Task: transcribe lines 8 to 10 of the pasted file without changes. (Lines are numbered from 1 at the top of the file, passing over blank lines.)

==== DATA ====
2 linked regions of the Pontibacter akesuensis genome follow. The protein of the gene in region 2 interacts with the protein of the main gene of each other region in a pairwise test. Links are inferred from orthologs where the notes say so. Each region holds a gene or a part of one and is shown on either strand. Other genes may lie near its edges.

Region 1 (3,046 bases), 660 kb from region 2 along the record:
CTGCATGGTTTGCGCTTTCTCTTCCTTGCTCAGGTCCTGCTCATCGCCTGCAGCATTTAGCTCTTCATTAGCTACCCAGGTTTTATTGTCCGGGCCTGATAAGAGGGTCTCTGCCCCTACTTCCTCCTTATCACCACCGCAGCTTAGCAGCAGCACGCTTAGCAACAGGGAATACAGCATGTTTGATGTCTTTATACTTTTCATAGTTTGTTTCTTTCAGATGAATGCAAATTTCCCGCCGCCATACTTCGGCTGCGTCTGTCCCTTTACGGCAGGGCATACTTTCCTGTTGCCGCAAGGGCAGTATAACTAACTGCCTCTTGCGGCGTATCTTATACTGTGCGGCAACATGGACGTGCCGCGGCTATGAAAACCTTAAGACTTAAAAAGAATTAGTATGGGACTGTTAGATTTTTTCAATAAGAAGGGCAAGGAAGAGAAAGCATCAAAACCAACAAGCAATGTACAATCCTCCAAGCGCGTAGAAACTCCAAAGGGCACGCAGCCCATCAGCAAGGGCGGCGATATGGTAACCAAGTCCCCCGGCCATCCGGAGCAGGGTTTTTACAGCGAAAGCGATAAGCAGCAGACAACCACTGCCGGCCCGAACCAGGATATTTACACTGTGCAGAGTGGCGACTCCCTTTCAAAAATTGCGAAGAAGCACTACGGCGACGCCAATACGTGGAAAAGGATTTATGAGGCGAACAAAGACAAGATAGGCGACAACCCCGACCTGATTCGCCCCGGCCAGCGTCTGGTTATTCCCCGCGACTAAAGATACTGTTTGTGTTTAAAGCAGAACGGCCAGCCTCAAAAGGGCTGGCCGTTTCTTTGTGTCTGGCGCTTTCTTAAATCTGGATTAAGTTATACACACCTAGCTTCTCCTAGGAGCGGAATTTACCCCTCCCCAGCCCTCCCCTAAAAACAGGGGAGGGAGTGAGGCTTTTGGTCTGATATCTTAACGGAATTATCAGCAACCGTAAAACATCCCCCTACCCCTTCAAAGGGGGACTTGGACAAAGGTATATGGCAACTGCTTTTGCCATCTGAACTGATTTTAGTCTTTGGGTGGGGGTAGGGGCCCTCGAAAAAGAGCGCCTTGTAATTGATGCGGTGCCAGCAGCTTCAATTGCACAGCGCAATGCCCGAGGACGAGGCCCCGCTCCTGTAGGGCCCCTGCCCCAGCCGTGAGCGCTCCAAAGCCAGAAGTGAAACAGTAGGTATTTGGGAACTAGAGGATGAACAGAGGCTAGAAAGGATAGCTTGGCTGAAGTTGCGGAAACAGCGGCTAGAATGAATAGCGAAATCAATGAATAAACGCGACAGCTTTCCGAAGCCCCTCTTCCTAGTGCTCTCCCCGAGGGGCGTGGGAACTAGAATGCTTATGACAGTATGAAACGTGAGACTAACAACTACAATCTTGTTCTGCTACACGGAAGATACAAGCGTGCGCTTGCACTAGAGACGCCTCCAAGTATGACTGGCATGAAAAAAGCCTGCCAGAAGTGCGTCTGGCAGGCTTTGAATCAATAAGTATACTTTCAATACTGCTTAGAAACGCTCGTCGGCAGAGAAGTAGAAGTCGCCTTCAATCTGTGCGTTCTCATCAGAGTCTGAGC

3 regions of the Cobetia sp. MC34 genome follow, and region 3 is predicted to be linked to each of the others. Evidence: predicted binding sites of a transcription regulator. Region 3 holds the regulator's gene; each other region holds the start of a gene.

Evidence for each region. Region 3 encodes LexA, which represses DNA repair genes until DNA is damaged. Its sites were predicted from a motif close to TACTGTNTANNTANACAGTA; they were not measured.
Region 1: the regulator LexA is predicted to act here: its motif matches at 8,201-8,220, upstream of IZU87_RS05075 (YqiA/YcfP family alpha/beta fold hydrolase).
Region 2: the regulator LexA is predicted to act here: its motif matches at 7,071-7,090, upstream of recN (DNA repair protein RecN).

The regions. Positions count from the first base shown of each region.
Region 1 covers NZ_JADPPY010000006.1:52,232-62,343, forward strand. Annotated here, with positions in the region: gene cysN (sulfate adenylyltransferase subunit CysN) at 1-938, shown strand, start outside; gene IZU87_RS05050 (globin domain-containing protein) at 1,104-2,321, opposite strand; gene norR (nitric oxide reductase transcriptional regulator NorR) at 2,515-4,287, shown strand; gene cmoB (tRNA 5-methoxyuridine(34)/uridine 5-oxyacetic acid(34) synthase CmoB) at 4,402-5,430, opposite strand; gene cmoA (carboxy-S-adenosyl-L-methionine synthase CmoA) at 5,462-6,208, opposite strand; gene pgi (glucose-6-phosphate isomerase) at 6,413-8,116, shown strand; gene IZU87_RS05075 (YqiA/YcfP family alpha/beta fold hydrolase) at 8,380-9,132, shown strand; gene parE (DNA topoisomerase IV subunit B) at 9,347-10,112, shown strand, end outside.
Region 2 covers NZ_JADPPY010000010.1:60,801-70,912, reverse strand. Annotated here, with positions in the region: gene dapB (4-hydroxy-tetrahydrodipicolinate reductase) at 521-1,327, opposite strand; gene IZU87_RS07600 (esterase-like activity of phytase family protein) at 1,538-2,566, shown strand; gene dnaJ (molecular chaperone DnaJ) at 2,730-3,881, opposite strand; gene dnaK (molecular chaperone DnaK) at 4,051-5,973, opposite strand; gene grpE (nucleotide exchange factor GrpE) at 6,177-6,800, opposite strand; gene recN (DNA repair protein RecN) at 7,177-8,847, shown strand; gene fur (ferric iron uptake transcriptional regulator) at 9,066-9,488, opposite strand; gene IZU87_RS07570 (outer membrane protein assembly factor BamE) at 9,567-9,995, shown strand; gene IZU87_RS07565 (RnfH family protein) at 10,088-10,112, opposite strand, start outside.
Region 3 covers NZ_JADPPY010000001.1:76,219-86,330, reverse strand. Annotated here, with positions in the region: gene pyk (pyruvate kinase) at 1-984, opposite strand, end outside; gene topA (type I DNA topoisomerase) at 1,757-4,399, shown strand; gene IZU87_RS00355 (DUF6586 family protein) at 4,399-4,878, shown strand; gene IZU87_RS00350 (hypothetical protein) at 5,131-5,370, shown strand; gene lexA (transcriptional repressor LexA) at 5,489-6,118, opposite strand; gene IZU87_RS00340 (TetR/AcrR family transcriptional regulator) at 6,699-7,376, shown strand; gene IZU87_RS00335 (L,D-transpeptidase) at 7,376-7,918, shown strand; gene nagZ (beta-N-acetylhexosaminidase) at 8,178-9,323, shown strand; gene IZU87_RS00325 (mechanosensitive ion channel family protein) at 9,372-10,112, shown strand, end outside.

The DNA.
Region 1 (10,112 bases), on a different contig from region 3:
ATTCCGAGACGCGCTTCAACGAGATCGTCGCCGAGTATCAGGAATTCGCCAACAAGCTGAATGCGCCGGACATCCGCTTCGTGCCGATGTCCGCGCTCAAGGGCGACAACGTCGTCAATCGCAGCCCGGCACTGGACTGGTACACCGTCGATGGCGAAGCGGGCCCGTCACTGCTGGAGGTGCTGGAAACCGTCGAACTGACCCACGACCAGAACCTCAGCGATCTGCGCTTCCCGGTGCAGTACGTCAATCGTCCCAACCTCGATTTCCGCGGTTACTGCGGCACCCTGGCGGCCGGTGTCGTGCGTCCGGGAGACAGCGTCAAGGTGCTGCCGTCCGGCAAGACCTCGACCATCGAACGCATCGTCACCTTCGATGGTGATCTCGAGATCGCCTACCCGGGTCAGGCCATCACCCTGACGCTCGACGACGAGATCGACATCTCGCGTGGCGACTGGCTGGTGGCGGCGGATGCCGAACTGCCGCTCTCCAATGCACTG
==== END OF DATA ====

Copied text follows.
The regions. Positions count from the first base shown of each region.
Region 1 covers NZ_JADPPY010000006.1:52,232-62,343, forward strand. Annotated here, with positions in the region: gene cysN (sulfate adenylyltransferase subunit CysN) at 1-938, shown strand, start outside; gene IZU87_RS05050 (globin domain-containing protein) at 1,104-2,321, opposite strand; gene norR (nitric oxide reductase transcriptional regulator NorR) at 2,515-4,287, shown strand; gene cmoB (tRNA 5-methoxyuridine(34)/uridine 5-oxyacetic acid(34) synthase CmoB) at 4,402-5,430, opposite strand; gene cmoA (carboxy-S-adenosyl-L-methionine synthase CmoA) at 5,462-6,208, opposite strand; gene pgi (glucose-6-phosphate isomerase) at 6,413-8,116, shown strand; gene IZU87_RS05075 (YqiA/YcfP family alpha/beta fold hydrolase) at 8,380-9,132, shown strand; gene parE (DNA topoisomerase IV subunit B) at 9,347-10,112, shown strand, end outside.
Region 2 covers NZ_JADPPY010000010.1:60,801-70,912, reverse strand. Annotated here, with positions in the region: gene dapB (4-hydroxy-tetrahydrodipicolinate reductase) at 521-1,327, opposite strand; gene IZU87_RS07600 (esterase-like activity of phytase family protein) at 1,538-2,566, shown strand; gene dnaJ (molecular chaperone DnaJ) at 2,730-3,881, opposite strand; gene dnaK (molecular chaperone DnaK) at 4,051-5,973, opposite strand; gene grpE (nucleotide exchange factor GrpE) at 6,177-6,800, opposite strand; gene recN (DNA repair protein RecN) at 7,177-8,847, shown strand; gene fur (ferric iron uptake transcriptional regulator) at 9,066-9,488, opposite strand; gene IZU87_RS07570 (outer membrane protein assembly factor BamE) at 9,567-9,995, shown strand; gene IZU87_RS07565 (RnfH family protein) at 10,088-10,112, opposite strand, start outside.